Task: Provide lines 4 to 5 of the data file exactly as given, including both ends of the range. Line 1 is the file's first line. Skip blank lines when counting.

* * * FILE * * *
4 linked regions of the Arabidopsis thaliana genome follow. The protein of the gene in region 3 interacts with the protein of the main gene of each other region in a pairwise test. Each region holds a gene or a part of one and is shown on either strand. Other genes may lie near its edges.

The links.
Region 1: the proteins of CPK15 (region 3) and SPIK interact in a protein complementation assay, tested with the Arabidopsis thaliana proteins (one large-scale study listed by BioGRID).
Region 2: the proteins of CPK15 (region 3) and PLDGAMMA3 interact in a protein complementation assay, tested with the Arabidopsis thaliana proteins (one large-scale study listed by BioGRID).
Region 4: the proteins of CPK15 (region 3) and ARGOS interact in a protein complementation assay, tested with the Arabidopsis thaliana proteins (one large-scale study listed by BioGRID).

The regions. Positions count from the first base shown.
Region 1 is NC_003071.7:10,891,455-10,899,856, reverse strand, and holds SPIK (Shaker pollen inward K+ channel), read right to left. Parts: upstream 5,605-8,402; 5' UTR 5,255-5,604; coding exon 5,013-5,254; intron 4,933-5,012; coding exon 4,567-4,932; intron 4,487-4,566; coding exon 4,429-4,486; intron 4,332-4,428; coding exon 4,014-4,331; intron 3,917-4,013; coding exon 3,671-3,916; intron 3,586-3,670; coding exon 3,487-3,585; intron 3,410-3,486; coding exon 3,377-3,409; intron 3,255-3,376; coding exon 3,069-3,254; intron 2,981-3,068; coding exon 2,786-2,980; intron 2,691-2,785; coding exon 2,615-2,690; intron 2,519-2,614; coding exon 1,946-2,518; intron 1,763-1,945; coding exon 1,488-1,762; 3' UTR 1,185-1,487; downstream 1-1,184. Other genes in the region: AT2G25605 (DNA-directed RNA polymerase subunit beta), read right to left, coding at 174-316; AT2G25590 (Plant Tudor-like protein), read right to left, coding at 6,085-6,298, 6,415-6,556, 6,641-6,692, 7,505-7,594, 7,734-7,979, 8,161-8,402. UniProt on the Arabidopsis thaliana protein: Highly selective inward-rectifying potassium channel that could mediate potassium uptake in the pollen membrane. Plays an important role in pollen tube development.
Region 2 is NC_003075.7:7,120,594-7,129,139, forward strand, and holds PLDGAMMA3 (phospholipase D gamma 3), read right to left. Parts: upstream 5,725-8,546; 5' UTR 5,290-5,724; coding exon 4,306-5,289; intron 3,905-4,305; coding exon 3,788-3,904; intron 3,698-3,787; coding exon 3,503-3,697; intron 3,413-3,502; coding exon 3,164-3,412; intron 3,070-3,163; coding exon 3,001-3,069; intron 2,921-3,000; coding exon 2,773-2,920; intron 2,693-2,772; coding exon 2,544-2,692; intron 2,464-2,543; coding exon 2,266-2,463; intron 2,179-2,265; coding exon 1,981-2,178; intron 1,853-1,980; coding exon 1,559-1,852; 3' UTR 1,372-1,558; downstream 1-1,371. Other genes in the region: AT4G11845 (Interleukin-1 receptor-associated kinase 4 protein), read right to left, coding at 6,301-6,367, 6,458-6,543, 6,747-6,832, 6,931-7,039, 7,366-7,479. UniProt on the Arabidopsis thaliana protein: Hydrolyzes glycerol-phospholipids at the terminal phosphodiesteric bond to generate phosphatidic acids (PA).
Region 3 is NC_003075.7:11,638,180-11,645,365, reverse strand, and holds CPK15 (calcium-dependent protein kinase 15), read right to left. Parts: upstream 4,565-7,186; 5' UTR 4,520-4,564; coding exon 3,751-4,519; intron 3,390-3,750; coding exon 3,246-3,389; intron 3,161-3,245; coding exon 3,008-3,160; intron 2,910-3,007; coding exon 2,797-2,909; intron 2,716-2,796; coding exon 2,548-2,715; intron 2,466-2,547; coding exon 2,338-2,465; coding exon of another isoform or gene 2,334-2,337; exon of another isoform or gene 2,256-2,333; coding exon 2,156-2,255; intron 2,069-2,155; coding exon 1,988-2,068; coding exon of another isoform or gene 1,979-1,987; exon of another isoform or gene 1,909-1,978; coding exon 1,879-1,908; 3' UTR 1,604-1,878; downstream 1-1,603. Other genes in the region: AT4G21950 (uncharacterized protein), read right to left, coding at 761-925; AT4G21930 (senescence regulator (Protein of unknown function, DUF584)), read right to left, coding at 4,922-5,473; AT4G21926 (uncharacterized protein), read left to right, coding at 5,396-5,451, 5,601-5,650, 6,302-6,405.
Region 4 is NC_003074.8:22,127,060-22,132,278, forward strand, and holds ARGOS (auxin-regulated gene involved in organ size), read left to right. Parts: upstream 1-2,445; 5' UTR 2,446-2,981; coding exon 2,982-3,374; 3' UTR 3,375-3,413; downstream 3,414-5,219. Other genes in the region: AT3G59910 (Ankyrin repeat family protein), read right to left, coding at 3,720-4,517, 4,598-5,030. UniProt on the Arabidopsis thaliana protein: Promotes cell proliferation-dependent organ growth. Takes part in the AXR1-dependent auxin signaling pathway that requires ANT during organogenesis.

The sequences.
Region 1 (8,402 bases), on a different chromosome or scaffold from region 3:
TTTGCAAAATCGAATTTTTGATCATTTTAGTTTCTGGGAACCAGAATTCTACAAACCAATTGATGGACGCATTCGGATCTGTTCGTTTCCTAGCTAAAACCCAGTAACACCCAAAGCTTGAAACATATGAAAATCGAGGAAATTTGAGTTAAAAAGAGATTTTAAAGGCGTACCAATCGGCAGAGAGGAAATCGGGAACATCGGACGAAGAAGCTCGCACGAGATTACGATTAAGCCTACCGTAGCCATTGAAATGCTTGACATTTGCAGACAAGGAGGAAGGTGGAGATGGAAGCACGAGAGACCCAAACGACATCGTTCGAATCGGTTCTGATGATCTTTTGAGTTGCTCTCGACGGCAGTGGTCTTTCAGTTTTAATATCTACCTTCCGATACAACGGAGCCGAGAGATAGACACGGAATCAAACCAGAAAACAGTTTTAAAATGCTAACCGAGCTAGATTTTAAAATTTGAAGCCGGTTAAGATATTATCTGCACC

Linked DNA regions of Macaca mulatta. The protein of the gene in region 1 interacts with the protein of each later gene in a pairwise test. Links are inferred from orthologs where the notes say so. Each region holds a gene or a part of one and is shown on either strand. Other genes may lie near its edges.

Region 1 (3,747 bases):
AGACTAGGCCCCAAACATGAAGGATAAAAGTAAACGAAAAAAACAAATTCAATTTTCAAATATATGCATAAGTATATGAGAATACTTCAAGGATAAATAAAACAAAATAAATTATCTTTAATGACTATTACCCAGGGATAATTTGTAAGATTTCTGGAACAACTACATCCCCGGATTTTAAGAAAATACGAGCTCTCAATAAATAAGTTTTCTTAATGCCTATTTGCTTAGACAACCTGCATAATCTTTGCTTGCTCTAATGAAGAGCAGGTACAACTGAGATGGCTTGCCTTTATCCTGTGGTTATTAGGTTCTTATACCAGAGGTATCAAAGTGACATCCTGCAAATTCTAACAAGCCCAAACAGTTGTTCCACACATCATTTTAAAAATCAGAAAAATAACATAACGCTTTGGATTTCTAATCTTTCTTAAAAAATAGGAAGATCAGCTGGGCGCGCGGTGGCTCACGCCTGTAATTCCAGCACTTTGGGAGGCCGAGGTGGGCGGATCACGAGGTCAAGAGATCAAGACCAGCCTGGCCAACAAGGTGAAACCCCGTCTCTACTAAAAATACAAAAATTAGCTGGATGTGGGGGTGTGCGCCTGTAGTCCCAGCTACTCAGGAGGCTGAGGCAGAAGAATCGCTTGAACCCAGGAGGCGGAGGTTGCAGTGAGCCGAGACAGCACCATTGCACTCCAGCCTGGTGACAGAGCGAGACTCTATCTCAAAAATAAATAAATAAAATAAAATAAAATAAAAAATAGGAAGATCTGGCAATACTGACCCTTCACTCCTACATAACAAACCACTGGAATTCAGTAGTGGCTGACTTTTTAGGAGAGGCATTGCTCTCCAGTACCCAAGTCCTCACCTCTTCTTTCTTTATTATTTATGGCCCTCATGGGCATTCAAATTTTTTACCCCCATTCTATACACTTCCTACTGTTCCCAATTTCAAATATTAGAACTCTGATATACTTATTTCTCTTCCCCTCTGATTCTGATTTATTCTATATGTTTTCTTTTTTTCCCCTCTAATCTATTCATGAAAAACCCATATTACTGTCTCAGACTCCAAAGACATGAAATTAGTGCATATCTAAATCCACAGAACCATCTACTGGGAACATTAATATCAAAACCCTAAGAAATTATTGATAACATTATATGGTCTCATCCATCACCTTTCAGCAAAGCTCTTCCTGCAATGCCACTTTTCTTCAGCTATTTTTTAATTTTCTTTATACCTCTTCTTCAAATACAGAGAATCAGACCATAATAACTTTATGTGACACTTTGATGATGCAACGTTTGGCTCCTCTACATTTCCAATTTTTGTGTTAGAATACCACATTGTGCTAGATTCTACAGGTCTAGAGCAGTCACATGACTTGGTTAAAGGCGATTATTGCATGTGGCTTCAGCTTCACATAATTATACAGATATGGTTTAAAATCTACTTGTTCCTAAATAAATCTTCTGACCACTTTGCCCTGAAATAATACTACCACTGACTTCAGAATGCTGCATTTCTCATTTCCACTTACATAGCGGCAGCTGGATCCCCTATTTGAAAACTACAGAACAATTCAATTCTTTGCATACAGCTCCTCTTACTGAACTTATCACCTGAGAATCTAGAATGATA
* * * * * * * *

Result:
Region 2: the proteins of CPK15 (region 3) and PLDGAMMA3 interact in a protein complementation assay, tested with the Arabidopsis thaliana proteins (one large-scale study listed by BioGRID).
Region 4: the proteins of CPK15 (region 3) and ARGOS interact in a protein complementation assay, tested with the Arabidopsis thaliana proteins (one large-scale study listed by BioGRID).